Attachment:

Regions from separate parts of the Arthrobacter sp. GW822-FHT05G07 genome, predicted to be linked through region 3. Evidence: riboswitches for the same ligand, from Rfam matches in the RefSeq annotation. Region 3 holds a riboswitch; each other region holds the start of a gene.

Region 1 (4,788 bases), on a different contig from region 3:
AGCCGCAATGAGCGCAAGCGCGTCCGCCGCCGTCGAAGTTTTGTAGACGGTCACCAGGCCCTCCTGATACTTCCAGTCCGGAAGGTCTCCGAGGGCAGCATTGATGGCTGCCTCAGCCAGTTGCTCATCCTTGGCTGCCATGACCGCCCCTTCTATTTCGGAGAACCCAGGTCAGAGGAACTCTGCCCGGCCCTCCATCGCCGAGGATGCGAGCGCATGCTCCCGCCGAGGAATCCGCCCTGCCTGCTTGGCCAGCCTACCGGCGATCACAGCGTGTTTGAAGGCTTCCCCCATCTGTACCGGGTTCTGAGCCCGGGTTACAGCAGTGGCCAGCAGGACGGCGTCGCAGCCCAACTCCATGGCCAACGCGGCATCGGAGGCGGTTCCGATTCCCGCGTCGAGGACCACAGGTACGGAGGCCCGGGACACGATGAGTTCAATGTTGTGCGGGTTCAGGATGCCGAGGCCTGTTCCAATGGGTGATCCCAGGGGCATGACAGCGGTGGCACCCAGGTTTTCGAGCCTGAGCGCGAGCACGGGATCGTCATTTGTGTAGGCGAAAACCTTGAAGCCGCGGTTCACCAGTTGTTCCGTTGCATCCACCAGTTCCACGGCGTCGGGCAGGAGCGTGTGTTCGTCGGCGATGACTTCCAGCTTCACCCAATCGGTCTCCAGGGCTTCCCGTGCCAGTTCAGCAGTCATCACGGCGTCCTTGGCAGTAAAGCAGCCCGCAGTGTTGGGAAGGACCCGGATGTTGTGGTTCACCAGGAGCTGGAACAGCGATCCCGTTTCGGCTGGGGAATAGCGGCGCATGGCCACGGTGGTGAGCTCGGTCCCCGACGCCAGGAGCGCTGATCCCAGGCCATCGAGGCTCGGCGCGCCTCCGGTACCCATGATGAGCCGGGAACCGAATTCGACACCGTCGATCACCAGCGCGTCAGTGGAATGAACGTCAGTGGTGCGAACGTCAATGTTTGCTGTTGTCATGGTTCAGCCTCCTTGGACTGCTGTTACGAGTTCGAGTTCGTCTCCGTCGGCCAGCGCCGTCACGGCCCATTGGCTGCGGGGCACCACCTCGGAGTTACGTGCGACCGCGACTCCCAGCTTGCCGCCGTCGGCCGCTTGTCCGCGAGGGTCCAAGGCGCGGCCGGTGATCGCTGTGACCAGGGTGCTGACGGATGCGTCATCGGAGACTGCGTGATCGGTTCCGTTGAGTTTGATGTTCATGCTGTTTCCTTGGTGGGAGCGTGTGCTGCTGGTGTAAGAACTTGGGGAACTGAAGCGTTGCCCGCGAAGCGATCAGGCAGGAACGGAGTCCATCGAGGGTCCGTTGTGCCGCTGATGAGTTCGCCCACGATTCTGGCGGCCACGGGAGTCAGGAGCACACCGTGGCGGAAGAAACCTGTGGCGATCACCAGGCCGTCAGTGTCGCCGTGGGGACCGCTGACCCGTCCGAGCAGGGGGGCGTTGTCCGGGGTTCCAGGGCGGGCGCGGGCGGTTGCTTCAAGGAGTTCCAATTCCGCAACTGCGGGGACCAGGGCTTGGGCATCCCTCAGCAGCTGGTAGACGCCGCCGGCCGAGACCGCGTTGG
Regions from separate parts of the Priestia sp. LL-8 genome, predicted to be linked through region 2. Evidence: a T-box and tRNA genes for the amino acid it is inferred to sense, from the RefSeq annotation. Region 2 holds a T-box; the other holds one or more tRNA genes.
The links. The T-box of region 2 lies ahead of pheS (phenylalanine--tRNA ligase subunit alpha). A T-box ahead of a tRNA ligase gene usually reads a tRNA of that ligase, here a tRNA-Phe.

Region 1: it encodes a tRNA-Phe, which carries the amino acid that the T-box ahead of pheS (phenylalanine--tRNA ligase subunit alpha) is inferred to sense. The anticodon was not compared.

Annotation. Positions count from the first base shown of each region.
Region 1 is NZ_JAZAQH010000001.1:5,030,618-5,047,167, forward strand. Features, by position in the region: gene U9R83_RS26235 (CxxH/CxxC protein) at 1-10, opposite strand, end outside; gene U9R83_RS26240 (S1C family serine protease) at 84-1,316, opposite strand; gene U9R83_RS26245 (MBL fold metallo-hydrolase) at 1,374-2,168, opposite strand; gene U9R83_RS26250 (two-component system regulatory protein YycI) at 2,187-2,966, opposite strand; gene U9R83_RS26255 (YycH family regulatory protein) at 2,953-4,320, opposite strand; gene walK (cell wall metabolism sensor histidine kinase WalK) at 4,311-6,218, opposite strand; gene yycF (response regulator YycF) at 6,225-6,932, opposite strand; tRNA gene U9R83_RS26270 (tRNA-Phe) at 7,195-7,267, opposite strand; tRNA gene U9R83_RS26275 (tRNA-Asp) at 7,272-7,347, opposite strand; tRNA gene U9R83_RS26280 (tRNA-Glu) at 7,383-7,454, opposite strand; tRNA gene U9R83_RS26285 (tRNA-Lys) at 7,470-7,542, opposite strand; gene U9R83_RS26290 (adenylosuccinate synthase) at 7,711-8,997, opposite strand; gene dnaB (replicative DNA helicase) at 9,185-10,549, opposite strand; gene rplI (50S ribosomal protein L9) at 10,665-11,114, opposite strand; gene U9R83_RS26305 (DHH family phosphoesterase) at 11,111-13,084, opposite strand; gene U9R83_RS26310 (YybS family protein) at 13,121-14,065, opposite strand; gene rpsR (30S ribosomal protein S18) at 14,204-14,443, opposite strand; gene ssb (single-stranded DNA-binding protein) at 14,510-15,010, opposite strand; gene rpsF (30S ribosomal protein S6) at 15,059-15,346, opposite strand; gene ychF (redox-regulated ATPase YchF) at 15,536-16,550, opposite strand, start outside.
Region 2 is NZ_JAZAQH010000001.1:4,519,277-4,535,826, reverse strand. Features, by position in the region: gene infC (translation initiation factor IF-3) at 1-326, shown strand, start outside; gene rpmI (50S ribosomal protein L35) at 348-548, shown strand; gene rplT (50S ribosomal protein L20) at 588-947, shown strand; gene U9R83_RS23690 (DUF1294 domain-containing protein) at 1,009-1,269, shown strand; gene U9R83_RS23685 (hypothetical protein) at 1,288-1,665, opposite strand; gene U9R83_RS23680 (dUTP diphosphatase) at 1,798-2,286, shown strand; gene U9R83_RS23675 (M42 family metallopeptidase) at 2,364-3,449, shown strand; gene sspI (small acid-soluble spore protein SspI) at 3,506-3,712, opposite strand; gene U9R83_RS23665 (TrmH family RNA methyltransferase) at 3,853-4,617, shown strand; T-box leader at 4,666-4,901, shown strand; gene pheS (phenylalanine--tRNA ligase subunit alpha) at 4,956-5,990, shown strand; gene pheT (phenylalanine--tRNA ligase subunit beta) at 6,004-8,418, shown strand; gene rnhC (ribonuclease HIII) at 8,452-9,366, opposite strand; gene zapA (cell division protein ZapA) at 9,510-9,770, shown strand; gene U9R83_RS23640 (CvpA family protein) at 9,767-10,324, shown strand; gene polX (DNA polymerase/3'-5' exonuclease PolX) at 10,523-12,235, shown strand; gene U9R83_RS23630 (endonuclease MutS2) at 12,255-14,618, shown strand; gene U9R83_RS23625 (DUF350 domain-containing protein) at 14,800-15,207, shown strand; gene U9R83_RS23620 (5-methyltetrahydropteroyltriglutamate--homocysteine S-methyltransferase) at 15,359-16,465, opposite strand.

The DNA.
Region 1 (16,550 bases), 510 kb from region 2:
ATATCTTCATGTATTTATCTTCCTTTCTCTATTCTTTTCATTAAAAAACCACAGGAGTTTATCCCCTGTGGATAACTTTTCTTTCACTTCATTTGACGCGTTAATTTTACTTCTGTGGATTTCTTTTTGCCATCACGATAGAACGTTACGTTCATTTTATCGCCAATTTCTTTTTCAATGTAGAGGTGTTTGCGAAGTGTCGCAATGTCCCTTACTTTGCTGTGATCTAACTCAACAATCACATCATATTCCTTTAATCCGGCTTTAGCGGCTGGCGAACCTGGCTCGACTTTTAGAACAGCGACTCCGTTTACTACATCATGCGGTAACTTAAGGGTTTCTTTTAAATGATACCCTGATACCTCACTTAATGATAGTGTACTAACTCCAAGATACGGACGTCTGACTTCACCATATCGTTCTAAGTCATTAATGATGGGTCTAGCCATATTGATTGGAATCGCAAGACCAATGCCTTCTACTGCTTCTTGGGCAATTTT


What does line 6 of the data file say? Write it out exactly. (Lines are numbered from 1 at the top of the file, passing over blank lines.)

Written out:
Region 1: it encodes a tRNA-Phe, which carries the amino acid that the T-box ahead of pheS (phenylalanine--tRNA ligase subunit alpha) is inferred to sense. The anticodon was not compared.